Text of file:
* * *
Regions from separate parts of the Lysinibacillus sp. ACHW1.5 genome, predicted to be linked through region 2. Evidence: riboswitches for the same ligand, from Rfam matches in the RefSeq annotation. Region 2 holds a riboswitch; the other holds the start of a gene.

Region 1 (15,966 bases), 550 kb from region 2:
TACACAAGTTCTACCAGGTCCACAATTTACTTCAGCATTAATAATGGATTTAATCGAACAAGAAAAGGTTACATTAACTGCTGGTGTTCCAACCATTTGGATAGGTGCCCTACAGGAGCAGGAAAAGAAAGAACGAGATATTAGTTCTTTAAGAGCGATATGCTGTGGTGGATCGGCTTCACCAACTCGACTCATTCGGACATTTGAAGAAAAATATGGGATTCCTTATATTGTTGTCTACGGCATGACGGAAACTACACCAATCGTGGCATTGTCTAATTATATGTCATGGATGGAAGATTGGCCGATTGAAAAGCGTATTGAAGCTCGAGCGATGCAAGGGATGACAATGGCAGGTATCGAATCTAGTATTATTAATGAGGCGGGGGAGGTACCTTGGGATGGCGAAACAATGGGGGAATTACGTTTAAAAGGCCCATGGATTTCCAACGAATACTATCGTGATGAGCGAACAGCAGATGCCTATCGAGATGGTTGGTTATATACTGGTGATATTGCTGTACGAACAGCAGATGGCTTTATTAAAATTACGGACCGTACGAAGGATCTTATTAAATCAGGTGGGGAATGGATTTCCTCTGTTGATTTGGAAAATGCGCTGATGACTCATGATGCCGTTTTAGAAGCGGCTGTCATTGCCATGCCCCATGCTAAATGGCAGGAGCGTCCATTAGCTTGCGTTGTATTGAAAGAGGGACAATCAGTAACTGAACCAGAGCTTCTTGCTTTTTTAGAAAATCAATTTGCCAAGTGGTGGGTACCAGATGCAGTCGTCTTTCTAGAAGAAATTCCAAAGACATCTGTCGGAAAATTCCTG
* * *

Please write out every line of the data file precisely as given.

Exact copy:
Regions from separate parts of the Lysinibacillus sp. ACHW1.5 genome, predicted to be linked through region 2. Evidence: riboswitches for the same ligand, from Rfam matches in the RefSeq annotation. Region 2 holds a riboswitch; the other holds the start of a gene.

Region 1 (15,966 bases), 550 kb from region 2:
TACACAAGTTCTACCAGGTCCACAATTTACTTCAGCATTAATAATGGATTTAATCGAACAAGAAAAGGTTACATTAACTGCTGGTGTTCCAACCATTTGGATAGGTGCCCTACAGGAGCAGGAAAAGAAAGAACGAGATATTAGTTCTTTAAGAGCGATATGCTGTGGTGGATCGGCTTCACCAACTCGACTCATTCGGACATTTGAAGAAAAATATGGGATTCCTTATATTGTTGTCTACGGCATGACGGAAACTACACCAATCGTGGCATTGTCTAATTATATGTCATGGATGGAAGATTGGCCGATTGAAAAGCGTATTGAAGCTCGAGCGATGCAAGGGATGACAATGGCAGGTATCGAATCTAGTATTATTAATGAGGCGGGGGAGGTACCTTGGGATGGCGAAACAATGGGGGAATTACGTTTAAAAGGCCCATGGATTTCCAACGAATACTATCGTGATGAGCGAACAGCAGATGCCTATCGAGATGGTTGGTTATATACTGGTGATATTGCTGTACGAACAGCAGATGGCTTTATTAAAATTACGGACCGTACGAAGGATCTTATTAAATCAGGTGGGGAATGGATTTCCTCTGTTGATTTGGAAAATGCGCTGATGACTCATGATGCCGTTTTAGAAGCGGCTGTCATTGCCATGCCCCATGCTAAATGGCAGGAGCGTCCATTAGCTTGCGTTGTATTGAAAGAGGGACAATCAGTAACTGAACCAGAGCTTCTTGCTTTTTTAGAAAATCAATTTGCCAAGTGGTGGGTACCAGATGCAGTCGTCTTTCTAGAAGAAATTCCAAAGACATCTGTCGGAAAATTCCTG